High-Touch Care Leads to Better Outcomes and Lower Costs in a Senior Population
By Reyan Ghany, MD; Leonardo Tamariz, MD, MPH; Gordon Chen, MD; Elissa Dawkins, MS; Alina Ghany, MD; Emancia Forbes, RDCS; Thiago Tajiri, MBA; and Ana Palacio, MD, MPH
Objectives: There are several models of primary care. A form of high-intensity care is a high-touch model that uses a high frequency of encounters to deliver preventive services. The aim of this study is to compare the healthcare utilization of patients receiving 2 models of primary care, 1 with high-touch care and 1 without.
Study Design: Retrospective cohort study.
Methods: We conducted a retrospective cohort study of 2 models of care used among Medicare Advantage populations. Model 1 is a high-touch care model, and model 2 is a standard care model. Compared with model 2, model 1 has smaller panel sizes and a higher frequency of encounters. We compared patients’ healthcare utilization and hospitalizations between both models using a propensity score–matched analysis, matching by Charlson Comorbidity Index (CCI) score, age, and gender.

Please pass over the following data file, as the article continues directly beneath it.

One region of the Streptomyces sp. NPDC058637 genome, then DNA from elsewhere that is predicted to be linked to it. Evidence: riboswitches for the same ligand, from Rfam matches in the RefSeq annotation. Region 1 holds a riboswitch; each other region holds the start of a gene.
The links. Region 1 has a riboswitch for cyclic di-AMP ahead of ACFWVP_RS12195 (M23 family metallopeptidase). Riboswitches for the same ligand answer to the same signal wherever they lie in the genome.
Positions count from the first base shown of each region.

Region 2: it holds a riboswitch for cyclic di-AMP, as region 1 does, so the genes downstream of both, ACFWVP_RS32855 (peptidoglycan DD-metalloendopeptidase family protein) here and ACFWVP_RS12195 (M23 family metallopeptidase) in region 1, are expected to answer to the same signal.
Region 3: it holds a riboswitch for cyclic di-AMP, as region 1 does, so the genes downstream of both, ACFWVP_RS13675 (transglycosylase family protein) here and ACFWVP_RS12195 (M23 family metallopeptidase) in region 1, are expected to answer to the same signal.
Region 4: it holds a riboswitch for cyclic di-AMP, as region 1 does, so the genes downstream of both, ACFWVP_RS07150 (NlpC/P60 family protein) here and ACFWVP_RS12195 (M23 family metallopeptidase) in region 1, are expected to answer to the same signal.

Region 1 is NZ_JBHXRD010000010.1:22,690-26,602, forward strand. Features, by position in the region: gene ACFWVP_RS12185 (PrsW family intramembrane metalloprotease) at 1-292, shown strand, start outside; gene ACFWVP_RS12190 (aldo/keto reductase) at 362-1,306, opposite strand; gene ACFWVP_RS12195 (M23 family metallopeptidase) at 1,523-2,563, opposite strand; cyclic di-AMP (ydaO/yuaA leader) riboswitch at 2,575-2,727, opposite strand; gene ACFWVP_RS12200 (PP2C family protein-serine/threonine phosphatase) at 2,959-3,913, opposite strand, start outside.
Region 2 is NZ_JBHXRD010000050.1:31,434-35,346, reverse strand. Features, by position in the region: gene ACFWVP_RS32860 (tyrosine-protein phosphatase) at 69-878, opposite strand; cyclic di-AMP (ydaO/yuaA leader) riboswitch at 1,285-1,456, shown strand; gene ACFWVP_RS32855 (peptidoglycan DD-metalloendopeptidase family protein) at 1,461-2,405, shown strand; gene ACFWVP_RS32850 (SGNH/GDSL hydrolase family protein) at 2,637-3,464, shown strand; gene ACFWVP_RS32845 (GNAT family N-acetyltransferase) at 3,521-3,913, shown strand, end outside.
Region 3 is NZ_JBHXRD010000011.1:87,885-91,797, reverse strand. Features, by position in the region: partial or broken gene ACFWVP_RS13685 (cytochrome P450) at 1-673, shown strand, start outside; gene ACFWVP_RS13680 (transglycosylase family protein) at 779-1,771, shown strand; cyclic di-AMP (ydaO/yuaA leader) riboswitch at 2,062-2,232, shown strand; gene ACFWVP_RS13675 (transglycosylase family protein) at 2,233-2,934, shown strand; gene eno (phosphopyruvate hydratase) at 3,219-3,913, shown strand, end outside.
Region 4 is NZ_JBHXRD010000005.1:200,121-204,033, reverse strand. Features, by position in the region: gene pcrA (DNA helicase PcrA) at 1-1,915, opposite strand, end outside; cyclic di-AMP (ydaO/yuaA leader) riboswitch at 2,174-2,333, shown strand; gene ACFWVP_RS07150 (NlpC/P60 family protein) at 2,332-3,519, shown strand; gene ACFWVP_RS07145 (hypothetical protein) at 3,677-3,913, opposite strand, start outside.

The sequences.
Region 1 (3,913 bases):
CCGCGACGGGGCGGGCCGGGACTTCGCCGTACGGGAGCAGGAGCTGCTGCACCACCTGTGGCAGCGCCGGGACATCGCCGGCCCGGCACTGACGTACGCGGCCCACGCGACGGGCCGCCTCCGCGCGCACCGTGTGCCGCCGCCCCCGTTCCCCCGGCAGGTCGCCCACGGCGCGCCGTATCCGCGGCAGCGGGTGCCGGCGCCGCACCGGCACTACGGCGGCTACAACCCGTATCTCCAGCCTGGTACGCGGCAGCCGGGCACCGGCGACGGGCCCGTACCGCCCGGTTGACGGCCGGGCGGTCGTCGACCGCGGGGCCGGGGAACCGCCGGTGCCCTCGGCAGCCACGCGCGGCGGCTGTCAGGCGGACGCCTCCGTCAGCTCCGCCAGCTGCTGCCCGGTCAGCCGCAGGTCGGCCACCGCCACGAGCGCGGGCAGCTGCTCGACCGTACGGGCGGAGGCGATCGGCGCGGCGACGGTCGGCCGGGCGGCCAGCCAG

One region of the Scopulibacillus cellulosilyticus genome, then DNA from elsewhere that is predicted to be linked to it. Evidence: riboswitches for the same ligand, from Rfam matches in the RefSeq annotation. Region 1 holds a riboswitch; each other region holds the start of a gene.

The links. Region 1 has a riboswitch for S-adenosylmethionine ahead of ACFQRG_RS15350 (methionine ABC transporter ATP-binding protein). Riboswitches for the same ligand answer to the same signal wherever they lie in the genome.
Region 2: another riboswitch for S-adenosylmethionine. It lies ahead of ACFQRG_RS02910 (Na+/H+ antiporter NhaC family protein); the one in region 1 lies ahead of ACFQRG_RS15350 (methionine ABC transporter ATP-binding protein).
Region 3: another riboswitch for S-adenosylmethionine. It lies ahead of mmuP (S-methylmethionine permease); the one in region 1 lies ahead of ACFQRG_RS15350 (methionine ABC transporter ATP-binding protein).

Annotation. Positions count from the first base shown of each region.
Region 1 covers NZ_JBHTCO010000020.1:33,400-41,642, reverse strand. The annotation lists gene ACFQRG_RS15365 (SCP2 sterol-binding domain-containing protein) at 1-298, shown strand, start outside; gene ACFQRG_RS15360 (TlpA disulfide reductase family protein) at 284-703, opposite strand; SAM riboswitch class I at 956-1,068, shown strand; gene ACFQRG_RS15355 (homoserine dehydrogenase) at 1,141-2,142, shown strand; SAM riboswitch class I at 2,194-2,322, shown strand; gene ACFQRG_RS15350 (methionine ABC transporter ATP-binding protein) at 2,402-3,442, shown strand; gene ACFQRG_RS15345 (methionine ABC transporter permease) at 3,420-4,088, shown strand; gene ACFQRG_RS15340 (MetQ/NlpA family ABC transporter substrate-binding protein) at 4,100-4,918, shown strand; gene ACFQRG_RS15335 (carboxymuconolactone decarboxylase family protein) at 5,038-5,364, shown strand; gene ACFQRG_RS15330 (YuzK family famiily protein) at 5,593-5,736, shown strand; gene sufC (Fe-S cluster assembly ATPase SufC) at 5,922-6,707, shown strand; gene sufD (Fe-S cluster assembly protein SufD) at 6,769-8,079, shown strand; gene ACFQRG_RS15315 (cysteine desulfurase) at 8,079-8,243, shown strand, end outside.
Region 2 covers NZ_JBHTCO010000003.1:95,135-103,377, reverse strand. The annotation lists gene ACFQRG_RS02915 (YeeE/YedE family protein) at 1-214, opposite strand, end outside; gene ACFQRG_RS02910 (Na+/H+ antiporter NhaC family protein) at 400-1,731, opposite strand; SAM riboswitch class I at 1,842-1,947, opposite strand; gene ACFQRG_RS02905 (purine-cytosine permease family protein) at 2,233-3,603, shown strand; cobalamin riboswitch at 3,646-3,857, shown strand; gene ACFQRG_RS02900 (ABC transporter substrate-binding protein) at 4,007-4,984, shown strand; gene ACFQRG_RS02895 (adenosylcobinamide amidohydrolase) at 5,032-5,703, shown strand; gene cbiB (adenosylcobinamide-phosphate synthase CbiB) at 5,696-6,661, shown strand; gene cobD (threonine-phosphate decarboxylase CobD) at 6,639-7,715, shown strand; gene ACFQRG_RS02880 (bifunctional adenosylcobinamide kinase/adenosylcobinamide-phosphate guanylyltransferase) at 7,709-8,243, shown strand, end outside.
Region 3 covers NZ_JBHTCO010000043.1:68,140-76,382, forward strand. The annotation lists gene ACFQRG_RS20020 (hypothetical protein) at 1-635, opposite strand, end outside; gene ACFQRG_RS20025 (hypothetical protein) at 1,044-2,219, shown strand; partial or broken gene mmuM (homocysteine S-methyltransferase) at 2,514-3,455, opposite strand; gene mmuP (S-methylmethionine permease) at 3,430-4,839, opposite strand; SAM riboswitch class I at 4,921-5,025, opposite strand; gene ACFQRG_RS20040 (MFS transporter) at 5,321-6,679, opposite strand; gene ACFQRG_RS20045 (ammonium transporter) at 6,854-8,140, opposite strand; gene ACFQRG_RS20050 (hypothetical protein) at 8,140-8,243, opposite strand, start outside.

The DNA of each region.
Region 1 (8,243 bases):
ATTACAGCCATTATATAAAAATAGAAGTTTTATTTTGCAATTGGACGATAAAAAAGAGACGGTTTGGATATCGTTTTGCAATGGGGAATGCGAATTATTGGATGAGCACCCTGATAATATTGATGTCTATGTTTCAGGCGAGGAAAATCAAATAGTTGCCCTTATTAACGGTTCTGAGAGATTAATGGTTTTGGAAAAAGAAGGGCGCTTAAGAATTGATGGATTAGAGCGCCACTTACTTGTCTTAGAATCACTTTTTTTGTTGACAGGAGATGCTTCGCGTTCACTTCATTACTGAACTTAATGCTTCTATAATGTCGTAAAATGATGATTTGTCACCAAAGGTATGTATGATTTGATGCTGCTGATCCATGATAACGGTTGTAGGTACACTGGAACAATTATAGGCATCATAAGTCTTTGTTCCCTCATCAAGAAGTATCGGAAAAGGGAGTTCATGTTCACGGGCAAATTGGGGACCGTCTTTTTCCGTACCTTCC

Results: We included 17,711 unmatched Medicare Advantage primary care patients and matched 5695 patients from both models of care. CCI scores, age, and gender were similar between both matched groups (P >.05). The median total per member per month healthcare costs in model 1 were $87 (95% CI, $26-$278) compared with $121 (95% CI, $52-$284) in model 2 (P <.01). The mean number of hospital admissions was lower in model 1 (0.10 ± 0.40) compared with model 2 (0.20 ± 0.58). The number of primary care physician visits and preventive medication use were higher in model 1 (P <.05 for both).
Conclusions: In a propensity-matched sample of Medicare Advantage patients, those receiving high-touch care had lower healthcare costs and fewer hospitalizations. Potential explanations are higher preventive medication use and more frequent visits.
Am J Manag Care. 2018;24(9):e300-e304
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